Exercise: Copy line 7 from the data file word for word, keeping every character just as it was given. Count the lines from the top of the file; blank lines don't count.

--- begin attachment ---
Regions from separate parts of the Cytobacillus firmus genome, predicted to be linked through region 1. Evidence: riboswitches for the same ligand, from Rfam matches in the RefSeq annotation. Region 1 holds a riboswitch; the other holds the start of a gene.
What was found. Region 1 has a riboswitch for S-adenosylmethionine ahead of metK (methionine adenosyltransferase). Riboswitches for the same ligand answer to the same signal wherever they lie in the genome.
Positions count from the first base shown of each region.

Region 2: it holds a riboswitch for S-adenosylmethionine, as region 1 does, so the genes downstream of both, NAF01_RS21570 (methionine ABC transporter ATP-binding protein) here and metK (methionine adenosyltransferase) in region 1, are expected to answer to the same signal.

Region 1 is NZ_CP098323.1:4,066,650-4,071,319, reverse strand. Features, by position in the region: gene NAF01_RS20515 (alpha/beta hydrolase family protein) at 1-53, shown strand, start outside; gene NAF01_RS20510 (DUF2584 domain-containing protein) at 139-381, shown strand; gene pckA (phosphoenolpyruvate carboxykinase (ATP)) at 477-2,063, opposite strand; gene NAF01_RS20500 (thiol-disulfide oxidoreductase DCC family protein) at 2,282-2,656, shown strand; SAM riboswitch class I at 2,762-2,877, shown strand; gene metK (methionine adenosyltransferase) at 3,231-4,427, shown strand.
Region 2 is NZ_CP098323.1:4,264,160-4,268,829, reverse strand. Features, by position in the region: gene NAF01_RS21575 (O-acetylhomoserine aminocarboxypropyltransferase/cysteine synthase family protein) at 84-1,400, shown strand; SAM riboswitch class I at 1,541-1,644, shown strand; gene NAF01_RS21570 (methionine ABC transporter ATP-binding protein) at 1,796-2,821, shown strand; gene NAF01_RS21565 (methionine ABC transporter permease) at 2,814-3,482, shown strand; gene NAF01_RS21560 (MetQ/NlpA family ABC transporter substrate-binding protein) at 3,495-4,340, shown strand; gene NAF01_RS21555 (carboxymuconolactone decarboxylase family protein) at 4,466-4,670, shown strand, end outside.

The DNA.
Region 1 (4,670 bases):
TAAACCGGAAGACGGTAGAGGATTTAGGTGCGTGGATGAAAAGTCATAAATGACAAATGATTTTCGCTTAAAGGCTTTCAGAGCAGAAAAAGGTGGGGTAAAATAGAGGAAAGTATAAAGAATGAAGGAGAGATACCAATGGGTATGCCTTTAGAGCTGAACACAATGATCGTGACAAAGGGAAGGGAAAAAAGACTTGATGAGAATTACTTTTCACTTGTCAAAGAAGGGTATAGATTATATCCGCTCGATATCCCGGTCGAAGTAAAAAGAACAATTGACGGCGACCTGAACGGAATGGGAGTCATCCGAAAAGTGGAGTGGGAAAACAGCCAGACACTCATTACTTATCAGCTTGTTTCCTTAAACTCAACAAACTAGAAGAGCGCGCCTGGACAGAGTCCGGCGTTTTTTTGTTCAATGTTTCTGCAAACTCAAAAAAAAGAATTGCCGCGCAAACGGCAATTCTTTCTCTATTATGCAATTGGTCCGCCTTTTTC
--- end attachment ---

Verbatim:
The DNA.